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Alternate Approach: Running out of runway

For most of the history of international air transport, London’s Heathrow Airport has stood out as a global crossroads. But for how much longer?

September 10, 2012  By David Carr

For most of the history of international air transport, London’s Heathrow Airport has stood out as a global crossroads. But for how much longer? An increasing number of destinations where the world wants to travel do not cross through Heathrow.

Air Canada is one of Heathrow’s top 10 airlines, while Canada is the airport’s second largest market outside Europe.


Heathrow is the world’s busiest international airport and third busiest overall, handling 69.4 million passengers in 2011. But with its two runways operating at more than 99 per cent capacity, Heathrow is turning away airlines and new routes from emerging economies. Frontier Economics, a U.K.-based consultancy reports there are 21 emerging market destinations with daily flights to major European hubs that are not served from Heathrow, including seven major cities in China alone.

“Airlines are ready to vote with their feet and base new flights outside of the U.K. because of a lack of government policy supporting aviation,” said Colin Matthews, chief executive of BAA, the operator of Heathrow and five other British airports.


Where there is an airport there will be politicians seeking cover. But Britain’s coalition government appears especially skittish. It postponed for a third time a major review of airport capacity. The 12th such review since the last full-length runway was opened in England’s crowded southeast in 1948, according to Katja Hall, chief policy director for the Confederation of British Industry’s.

A third runway for Heathrow was given the go-ahead in 2009. Seeing an opportunity to burnish its green credentials and gain seats in constituencies surrounding the airport, the opposition Conservatives campaigned hard against the runway, a position that aligned with their eventual coalition partners. And one that appears to confound Hugh Dunleavy, commercial director of Malaysia Airlines and a former WestJet executive. “People may not like another runway, but when they bought their house didn’t they notice there was an airport there?” he asked the Telegraph.

So strong has been the coalition’s opposition that the serial-delayed airport capacity review could not even consider added runway capacity at Heathrow, a decision that will seriously harm the review’s effectiveness if allowed to stick.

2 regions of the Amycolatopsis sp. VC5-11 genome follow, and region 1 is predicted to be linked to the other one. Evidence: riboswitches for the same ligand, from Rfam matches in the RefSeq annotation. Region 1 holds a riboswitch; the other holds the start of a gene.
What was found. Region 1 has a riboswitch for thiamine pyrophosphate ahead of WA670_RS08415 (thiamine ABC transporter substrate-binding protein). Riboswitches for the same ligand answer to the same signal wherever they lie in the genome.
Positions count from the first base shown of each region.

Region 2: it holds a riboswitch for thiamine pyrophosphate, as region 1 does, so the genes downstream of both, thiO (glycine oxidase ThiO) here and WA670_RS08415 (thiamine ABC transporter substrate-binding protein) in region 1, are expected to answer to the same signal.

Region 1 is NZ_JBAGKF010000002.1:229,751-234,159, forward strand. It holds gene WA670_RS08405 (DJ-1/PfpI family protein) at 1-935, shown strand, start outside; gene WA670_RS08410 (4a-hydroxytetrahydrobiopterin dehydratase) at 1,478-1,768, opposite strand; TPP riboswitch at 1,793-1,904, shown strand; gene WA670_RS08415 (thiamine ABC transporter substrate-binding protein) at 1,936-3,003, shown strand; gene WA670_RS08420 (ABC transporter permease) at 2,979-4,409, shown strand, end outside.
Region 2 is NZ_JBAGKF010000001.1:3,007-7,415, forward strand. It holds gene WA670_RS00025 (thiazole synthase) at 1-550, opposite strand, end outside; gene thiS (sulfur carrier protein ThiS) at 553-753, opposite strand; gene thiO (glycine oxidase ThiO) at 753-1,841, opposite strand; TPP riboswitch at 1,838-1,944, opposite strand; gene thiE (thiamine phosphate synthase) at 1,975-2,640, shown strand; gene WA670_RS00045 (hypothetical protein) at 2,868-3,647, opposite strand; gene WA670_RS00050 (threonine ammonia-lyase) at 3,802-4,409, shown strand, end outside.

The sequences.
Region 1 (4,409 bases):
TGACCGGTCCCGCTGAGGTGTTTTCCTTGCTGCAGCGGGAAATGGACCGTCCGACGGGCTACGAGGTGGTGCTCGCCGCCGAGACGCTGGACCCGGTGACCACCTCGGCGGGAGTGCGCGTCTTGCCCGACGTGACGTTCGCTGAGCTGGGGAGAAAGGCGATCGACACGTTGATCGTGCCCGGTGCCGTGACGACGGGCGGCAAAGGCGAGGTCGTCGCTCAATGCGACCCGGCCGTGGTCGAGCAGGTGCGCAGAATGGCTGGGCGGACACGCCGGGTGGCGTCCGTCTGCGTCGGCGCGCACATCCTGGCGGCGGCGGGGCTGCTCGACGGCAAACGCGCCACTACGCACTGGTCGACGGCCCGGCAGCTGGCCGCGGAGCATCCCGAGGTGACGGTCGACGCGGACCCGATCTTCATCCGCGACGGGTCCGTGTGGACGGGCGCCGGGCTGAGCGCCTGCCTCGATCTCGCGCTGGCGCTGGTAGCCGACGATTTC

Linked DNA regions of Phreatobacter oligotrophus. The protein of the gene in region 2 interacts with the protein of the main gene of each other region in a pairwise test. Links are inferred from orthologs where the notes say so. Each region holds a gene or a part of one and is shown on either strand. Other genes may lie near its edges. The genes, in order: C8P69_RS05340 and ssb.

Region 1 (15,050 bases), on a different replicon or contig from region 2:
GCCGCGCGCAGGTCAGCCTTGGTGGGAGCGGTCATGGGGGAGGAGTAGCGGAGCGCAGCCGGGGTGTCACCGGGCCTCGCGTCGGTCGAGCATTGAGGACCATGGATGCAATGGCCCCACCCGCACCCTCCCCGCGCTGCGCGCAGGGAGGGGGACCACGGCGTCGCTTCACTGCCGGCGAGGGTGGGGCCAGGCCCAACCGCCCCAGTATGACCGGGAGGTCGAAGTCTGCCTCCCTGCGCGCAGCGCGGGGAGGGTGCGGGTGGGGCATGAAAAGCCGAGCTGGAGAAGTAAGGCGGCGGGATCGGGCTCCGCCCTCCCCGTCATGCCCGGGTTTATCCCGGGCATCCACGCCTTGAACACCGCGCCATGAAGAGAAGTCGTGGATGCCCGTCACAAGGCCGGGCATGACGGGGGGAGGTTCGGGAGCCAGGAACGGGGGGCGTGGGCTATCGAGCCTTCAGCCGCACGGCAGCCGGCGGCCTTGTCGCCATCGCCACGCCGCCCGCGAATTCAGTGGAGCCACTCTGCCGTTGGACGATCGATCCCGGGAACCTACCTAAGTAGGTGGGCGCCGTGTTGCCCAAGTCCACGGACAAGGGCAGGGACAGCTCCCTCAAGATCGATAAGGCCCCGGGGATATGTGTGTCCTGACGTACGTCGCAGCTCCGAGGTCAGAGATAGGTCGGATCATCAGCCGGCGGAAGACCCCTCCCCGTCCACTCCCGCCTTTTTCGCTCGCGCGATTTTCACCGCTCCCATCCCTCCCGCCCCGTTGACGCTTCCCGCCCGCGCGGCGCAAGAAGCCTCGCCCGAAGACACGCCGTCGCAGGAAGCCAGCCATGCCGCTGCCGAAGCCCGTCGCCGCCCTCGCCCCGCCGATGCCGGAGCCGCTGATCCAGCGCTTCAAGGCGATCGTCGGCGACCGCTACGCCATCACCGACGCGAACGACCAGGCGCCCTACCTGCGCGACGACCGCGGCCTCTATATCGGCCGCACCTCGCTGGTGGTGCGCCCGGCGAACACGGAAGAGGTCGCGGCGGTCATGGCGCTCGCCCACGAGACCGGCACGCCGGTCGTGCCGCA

“The fact that we don’t have an aviation policy two years into this government – and they’re going to exclude the obvious – tells you everything you need to know,” a frustrated Willie Walsh, chief executive of the International Airlines Group, parent of British Airways, told the Guardian newspaper at the International Air Transport Association meeting in Beijing.

British Airways, which has built a powerful global brand out of its Heathrow hub is most vulnerable, although many have a dog in this hunt including Caisse de depot et placement du Quebec, the powerful Quebec pension fund that has a 23 per cent stake in the consortium that owns BAA. Air Canada, too. Despite a tie-up with Lufthansa, Heathrow is the airline’s busiest international station. With 12 flights daily and 2.6 per cent traffic share, Air Canada is one of Heathrow’s top 10 airlines. Canada is the airport’s second largest market outside Europe.

Calin Rovinescu, Air Canada’s chief executive, describes Heathrow as an aviation leader that risks falling behind airports like Dubai, already on track to knock the U.K. hub off its “busiest international” perch by 2016. “When you look at the emerging markets of the world we are often ready to criticize or compliment them, but we are rarely ready to learn from them,” he told Wings.

If there has been a reoccurring theme in the capacity review it is this: no amount of high speed rail, urgently needed extra runway capacity at other southeast airports or blue-sky proposal to replace feathered birds with aluminium ones at an alternative airport in the Thames estuary will stem the bleeding of air transport from the U.K.

Is the message finally getting through? Perhaps. The Conservative architect of the government’s green policy has admitted blocking a third runway is a mistake. Speculation is that the capacity review was delayed for a third time because the majority Conservative side of the governing coalition is readying a climb down to at least consider a third runway. Still, the calendar won’t be ignored. With an election expected in two years a third runway will again become a controversial football. All parties would like it kicked into the tall grass. But none can ignore the clock on U.K. aviation is running out.

David Carr is a Wings writer and columnist.


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